Missed the ending of this Sunday’s heart prep video “God’s Chisel”? See it here:
Over the years, Christmas has become an advertising playground. They have slowly shifted the attention of the world from its true meaning into a fiesta of ads for toys, movies, clothes, food so much so that Christmas has now become this chaotic whirlwind of parties and shopping but behind the laughter and the smiles — do we really remember what Christmas is about?
When you start stripping off all the trappings of Christmas — the gifts, the tree, the parties, the food, the clothes, the mythical figures . . . And you return to the very core and very beginning of the reason why we celebrate this day we will find that there is more reason to celebrate even without all the trappings.
In Matthew 1:18 to 2:4, is the story of Christmas where we see the four titles of Christ: Jesus, Immanuel, King, and Messiah.
JESUS : God’s power to save mankind from eternal damnation (Lk 2:11; Mk 10:45; Lk 19:10; Eph 1:7)
Daily we find ourselves worrying about loneliness, pain, sadness, depression and trials but often forget that there is one thing that should worry us above all these — the penalty for our sins. Because of our sins, we are candidates for eternal damnation. In the Jewish tradition, they would spend one whole day to atone for their sins—the day of Yom Keppier (day of Atonement), this is described in Leviticus 6. But on Christmas day, 2000 years ago God changed all that when He sent us His Son to be the perfect sacrificed offering that would deliver us from eternal death and hell. That is our salvation in the name of Jesus.
IMMANUEL : God live with us (Is 7:14; Heb 2:17-18; Heb 4:15)
Immanuel is the Christ who has lived with us, the Christ who took human form in order to experience what we experience — pain, betrayal, sorrow, rejection — when we cry out to Him in our moment of hurt and confusion, He can understand and can sympathize with how we feel . . . Because He knows how it feels. Immanuel is the Christ who understands our human nature. He understands our struggles, our temptations, our fears. We can find comfort in this. We can find mercy and sympathy in the name of Immanuel.
KING: He is King (Matt 2:2; Rev 12:5; Rev 19:11-16)
Christ is the King of kings, He is the Lord of lords. He came not only to save us from our sins, not only to sympathize and help us but He also came to rule. As we celebrate His birth, we must also remember that there will be a time that He will return no longer a helpless infant but He will return in all His power and glory to judge and to rule. (Revelations 19:11-16)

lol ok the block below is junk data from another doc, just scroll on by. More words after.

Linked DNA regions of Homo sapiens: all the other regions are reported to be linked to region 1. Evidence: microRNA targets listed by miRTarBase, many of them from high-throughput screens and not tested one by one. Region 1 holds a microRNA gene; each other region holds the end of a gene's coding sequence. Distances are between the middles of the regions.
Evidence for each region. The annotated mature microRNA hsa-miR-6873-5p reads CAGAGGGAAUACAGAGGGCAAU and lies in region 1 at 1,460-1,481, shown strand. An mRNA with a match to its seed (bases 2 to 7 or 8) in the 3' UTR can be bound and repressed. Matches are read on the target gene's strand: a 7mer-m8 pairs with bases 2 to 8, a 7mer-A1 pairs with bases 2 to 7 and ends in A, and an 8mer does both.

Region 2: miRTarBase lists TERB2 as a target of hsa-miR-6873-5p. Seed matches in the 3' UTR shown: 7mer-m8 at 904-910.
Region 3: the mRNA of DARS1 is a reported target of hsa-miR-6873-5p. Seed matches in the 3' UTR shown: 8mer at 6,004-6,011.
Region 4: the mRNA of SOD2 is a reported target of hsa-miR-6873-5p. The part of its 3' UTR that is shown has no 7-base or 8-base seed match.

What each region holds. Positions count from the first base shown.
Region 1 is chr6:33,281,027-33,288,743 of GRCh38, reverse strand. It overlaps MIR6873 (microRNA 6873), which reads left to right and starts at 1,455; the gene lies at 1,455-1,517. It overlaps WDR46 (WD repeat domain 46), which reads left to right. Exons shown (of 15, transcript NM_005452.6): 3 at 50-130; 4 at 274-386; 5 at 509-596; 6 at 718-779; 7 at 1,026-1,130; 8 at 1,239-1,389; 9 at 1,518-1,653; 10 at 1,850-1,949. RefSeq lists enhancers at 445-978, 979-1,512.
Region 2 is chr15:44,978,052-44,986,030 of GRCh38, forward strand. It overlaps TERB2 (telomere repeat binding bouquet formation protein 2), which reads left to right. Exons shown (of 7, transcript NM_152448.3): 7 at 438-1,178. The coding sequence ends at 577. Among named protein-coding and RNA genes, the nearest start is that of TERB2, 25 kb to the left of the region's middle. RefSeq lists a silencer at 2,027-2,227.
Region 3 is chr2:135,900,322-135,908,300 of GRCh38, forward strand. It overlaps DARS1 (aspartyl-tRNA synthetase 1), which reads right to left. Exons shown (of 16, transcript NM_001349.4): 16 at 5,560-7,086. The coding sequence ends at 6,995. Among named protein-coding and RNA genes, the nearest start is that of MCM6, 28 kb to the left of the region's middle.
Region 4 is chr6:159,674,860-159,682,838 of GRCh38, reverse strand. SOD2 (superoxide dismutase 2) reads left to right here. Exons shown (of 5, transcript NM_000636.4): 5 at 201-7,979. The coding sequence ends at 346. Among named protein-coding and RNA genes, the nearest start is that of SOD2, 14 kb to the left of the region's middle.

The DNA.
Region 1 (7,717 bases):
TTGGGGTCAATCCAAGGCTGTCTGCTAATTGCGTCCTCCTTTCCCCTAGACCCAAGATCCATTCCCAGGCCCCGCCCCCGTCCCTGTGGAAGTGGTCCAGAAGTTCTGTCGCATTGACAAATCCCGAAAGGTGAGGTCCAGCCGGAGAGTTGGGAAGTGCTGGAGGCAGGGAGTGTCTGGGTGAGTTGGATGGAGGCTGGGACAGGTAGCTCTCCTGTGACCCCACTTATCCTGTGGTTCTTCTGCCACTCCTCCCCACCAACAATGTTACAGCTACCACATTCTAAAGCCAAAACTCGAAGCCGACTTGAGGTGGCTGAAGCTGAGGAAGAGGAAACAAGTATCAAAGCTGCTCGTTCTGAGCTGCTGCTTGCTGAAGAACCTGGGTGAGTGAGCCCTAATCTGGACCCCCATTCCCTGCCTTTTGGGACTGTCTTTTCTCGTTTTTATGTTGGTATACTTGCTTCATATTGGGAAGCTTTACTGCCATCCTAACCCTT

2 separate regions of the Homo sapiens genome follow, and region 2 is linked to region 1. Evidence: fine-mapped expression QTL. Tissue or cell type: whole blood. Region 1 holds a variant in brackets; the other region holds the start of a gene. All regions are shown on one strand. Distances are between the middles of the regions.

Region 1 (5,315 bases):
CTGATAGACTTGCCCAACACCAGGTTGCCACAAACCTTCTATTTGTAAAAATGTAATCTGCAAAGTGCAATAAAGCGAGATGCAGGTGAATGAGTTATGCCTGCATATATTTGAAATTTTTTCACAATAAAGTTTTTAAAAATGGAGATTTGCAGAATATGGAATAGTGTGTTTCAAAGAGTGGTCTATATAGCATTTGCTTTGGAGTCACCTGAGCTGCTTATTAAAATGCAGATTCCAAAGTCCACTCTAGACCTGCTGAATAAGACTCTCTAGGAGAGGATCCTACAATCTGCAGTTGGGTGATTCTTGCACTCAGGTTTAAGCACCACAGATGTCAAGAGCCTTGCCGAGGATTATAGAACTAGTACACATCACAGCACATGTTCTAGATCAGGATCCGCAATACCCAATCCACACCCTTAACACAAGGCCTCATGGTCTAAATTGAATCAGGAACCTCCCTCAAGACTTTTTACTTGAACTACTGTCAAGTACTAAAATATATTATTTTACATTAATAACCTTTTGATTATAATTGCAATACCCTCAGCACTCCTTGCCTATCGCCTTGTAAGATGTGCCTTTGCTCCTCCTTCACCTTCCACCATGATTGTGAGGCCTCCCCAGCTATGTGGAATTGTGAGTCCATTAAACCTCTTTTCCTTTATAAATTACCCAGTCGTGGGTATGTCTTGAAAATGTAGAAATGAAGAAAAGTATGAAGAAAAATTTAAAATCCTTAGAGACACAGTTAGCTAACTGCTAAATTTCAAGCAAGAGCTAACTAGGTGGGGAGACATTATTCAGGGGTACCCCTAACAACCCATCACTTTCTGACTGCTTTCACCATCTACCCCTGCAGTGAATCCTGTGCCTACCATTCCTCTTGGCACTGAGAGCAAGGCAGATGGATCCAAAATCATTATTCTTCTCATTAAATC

Christ is the King of kings — but have we made Him King over us? Or do we present to Him other kings we have in our lives? Do we have other lords in our lives?
We can find reassurance in the King-ship of Jesus. His king-ship reminds us that He has power and control over all things in our life. Over all our trials, confusions, hurts and pains. His king-ship reminds us that there will be a time when there will be no more weeping and wailing because He is reigning over the world.
MESSIAH : the anointed originator of life (Jn 1:1-3: Jn 11:25-26; Jn 14:19; Ps 36:9)
Messiah is the source of our life. He is the original source of life. This is the reason why Jesus came — to give us life. To save us from sin and give us new life and share eternity with Him.
We can find hope in our Messiah. Even though we cannot see a clear path before us, even though we think our life has no direction — all we really have to do is to look to Him, to surrender to Him, to depend on Him and He will help us find our way home to Him.
The sad thing about being trapped in the frivolities of Christmas today is that we lose God’s presence and message of love — drowned in a sea of parties and shopping — all of which are fleeting joys whereas God’s message of Jesus Christ being born is a cause of eternal joy and comfort, a source of encouragement and hope as we continue to journey this life.
Christmas is really God’s presence, God’s power, God’s grace to make the dead live; to make the fallen, rise; to given the condemned forgiveness; to give the hurting, healing; to give the troubled peace; and to give the desperate, hope. God became man as our Jesus, our Immanuel, our King and our Messiah. . . To save us from eternal death, to be with us and understand our human nature, to have remind us of His power and rule and to give us new life and hope. But we can only experience this if we claim it and if we make it real in our lives by believing and receiving God as our personal Jesus, as our Immanuel, as our King and as our Messiah.